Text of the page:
About the Author: The author is a chartered accountant working in the field of exports with an unquenchable thirst for writing and singing. He has written about music and film music on his blog and also contributed articles to the blog of a well-known film critic. Before the pandemic, the author was also a passionate amateur tennis player with a proud record of losing in every tournament he participated in! The time not devoted anymore to tennis is now spent unleashing his vocal gymnastics on a small audience of relatives, friends, and well-wishers.
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At 220 pages, the book is a unique blend of the home and the world, the personal life and take of the author with the professional lives of those who are the stalwarts of Indian music industry. It is moderately lengthy and has a quick pace. The short, crisp sentences make for a rhythmic read that jumps, thumps and seems to be making a lot of quality music. The book cover just as much as the title gives away a lot of what the plot is about. Covered in hues of brown, it has all sorts of mix of classical and modern musical instruments starting from the table, dholak to the electric guitar and saxophone. There is the image of a young boy with headphones on and grooving to some feet thumping tunes which is probably reflective of Madan Mohan.
However, there are highs and lows in the book though mostly highs that lead to an unpredictable character of the book and there are elements that are meant to be devoured by the reader, more so if the reader is a music lover. While classical and modern music are contradictory genres but they blend in and reside in the heart of the author like colours in a rainbow. This strikes a balance that may be monotonous to non- music lovers but has a symphony of its own to those who understand the nuances of the art of making music.
The content of the book covers major Hindi composers from the 50s to 70s in short paragraphs which include their biography and achievements. There is mostly analysis of the songs from each of the composers, a metrical and technical analysis that are fair opinion pieces bringing out the good and the great in each. In the case of Ilyaraja and Rahman, he has discussed more than 2 songs. The analysis covers the overall effect of the songs through the pace, the tone, the notes, troughs and crests in the melody and the arrangement. In the case of Ilyaraja and Rahman there is also the analysis of chord writing. This is something that Mohan calls a Western music centric analysis which means that he is trying to analyse Indian compositions using parameters that are different from Indian, tending towards the western but in no way a biased interpretation. No matter how subjective, Mohan has a sensitivity towards the art and the world of these artistes who compose with their senses as much as with their souls.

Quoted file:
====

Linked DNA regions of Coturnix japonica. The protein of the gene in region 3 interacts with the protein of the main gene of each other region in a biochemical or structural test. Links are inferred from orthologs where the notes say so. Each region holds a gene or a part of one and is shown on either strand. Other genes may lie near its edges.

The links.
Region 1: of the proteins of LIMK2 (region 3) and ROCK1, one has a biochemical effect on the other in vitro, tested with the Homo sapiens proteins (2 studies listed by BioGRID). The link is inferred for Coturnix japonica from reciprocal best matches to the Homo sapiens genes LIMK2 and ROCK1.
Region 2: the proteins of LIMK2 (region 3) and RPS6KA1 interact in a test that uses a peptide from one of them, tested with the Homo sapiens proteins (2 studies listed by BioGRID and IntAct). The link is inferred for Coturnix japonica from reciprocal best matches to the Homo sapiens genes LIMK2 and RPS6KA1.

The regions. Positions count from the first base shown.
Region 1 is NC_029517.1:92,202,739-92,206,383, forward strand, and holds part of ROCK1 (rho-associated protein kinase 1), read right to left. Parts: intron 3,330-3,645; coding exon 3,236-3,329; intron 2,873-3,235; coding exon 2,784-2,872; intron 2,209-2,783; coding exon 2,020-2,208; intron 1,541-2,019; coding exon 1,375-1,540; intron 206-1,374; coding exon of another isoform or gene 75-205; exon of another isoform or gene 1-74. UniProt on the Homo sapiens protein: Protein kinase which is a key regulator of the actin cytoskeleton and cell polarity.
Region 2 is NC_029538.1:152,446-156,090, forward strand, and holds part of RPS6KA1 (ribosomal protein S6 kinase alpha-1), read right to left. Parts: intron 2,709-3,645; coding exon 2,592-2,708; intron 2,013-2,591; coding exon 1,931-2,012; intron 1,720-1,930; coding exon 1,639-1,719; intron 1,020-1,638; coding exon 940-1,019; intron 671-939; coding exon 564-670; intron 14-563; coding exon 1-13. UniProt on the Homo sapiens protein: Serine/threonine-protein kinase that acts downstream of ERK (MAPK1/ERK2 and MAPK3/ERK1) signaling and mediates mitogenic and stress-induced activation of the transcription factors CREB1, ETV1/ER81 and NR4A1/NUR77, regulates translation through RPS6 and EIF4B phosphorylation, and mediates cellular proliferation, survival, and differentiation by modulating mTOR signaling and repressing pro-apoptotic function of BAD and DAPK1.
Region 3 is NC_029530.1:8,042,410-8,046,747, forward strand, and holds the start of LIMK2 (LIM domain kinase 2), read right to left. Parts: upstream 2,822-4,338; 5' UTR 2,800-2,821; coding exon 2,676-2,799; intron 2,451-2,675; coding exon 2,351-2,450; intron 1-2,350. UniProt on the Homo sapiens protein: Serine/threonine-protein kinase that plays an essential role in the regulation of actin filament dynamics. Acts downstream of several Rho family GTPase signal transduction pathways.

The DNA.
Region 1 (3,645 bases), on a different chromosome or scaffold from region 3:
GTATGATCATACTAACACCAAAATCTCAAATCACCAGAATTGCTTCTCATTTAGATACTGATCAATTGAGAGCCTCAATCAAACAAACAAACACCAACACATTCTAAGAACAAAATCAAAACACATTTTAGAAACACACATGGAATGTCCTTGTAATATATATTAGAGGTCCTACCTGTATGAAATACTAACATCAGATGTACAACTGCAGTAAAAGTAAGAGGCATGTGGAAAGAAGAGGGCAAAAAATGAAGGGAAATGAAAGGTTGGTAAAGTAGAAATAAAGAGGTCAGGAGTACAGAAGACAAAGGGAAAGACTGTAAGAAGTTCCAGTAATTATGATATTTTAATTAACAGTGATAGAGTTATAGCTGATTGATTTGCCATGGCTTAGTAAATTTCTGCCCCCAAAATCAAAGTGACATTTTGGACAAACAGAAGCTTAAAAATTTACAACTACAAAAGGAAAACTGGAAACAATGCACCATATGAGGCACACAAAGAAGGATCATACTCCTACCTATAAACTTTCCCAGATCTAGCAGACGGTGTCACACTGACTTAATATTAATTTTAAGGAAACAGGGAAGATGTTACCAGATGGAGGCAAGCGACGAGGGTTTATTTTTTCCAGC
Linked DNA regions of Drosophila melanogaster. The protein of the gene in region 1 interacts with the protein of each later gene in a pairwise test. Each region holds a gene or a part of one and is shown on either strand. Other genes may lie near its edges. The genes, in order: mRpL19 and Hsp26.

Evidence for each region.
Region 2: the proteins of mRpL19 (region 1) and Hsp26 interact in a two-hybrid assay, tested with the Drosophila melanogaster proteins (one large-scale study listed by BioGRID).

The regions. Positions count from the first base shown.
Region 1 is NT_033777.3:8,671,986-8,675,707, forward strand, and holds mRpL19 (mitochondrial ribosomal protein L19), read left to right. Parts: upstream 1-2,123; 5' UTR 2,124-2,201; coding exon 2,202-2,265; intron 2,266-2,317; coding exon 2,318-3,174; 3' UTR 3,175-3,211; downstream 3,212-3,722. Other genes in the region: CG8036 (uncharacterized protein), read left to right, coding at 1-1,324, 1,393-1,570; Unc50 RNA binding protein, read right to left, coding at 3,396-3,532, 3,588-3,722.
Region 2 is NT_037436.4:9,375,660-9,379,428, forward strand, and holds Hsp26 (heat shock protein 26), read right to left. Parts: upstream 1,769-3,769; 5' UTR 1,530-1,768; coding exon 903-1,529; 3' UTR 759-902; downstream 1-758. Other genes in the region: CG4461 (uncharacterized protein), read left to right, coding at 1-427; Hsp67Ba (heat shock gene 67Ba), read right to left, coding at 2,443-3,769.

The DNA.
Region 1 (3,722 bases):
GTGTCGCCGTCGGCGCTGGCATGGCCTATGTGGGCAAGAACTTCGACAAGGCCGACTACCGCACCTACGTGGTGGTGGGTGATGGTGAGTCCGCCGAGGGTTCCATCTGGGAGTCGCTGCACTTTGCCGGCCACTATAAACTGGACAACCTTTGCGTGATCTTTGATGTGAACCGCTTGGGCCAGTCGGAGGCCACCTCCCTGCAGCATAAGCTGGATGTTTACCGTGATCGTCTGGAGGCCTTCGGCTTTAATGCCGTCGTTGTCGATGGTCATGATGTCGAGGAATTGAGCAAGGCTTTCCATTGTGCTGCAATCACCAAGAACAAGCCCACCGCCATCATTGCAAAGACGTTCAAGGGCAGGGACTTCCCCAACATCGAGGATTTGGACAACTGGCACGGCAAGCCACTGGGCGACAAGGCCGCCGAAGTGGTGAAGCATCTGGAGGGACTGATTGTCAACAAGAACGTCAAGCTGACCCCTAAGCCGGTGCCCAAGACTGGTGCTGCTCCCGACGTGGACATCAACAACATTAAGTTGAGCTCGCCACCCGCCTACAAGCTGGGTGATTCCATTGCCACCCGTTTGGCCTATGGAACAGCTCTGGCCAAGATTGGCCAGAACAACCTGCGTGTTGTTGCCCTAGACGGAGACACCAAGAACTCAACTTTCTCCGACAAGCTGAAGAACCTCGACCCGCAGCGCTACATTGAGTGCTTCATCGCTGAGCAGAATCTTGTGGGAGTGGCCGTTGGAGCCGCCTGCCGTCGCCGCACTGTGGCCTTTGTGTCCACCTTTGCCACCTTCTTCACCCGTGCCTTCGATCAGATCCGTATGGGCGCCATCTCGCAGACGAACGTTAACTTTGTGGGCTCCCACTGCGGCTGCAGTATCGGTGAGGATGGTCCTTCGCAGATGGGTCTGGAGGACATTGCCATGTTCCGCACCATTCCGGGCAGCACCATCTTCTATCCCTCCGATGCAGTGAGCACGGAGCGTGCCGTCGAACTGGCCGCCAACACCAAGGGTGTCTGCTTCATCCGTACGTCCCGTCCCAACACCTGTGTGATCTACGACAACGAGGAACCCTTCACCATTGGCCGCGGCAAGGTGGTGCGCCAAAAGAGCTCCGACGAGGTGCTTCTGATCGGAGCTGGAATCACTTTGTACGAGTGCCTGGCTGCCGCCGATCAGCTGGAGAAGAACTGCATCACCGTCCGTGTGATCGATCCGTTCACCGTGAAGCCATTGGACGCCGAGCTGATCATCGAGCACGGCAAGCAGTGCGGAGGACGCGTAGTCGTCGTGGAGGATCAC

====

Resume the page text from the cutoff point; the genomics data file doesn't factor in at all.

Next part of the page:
The disclaimer needs to be put in that the book in no way is trying to showcase one style or composer over the other. Rather it is all a personal take from an experienced individual who has taste, knowledge and good sense of music. This is where there seems to emerge some contradiction as Mohan confesses not knowing all the ragas of Carnatic/ Hindustani music but presents his take on these genres of music. Although he names the raga of the specific song being analysed, he agrees that he is not completely equipped to carry out the analysis of which raga the composers were accustomed to use. The book does not contain any analysis of lyrics or lyricists. This limits the scope of the book to one that has technical analysis. This also limits the target audience which can be any reader at the intermediate level but mainly someone who has a deep interest in Indian music.
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The amazing thing about the book is that it is not commercially inclined but the content is expressive of personal views. This does not mean that the views are not logical or rational. Many may have points of difference but regardless of that the book is worth a read.
Candid, passionate and full of life, the book is a vivid narration of a voracious music lover. While it has a confessional note to it, the book shows the evolution of the individual and music genres in Hindi language which paradoxically does not happen to be the mother tongue of the author. Mohan was born in Chennai and spent his infancy in Kolkata and later moved to Mumbai. This explains the subtitle of the book ‘A Mumbai Tamil’s Musical Journey.’ Quipping about his eccentricity and highlighting the unique position he finds himself in Mohan notes, “You see I am not a boomer/ Gen X curmudgeon who heard the songs of the golden era as they happened, on radio or LP or cassette.”
This is what brings in the intriguing factor of the book. For someone who is not fluent with the Hindi language and has mostly spent time with Western music, will an analytical book about Indian music penned down by him be credible? Regardless of the popularity of his blog posts, Mohan’s charm is in his writing style. He is a genuinely smart conversationalist. He knows how to introduce his topic, elaborate the facts without misinterpreting them and speak from the heart. The language is simple and easy to follow with an eye for detail that jots down every single thing necessary to build the scene, to charm the reader, to keep him wanting for more. Its almost like attending a live concert. The witing style is brutally honest, straight forward, and to the point.
Book Title – Raga 2 Rock: A Mumbai Tamil’s Musical Journey
Author Name – Madan Mohan
Publisher: Notion Press
Reviewed by – Tasnima at Criticspace
Rating – 4/5
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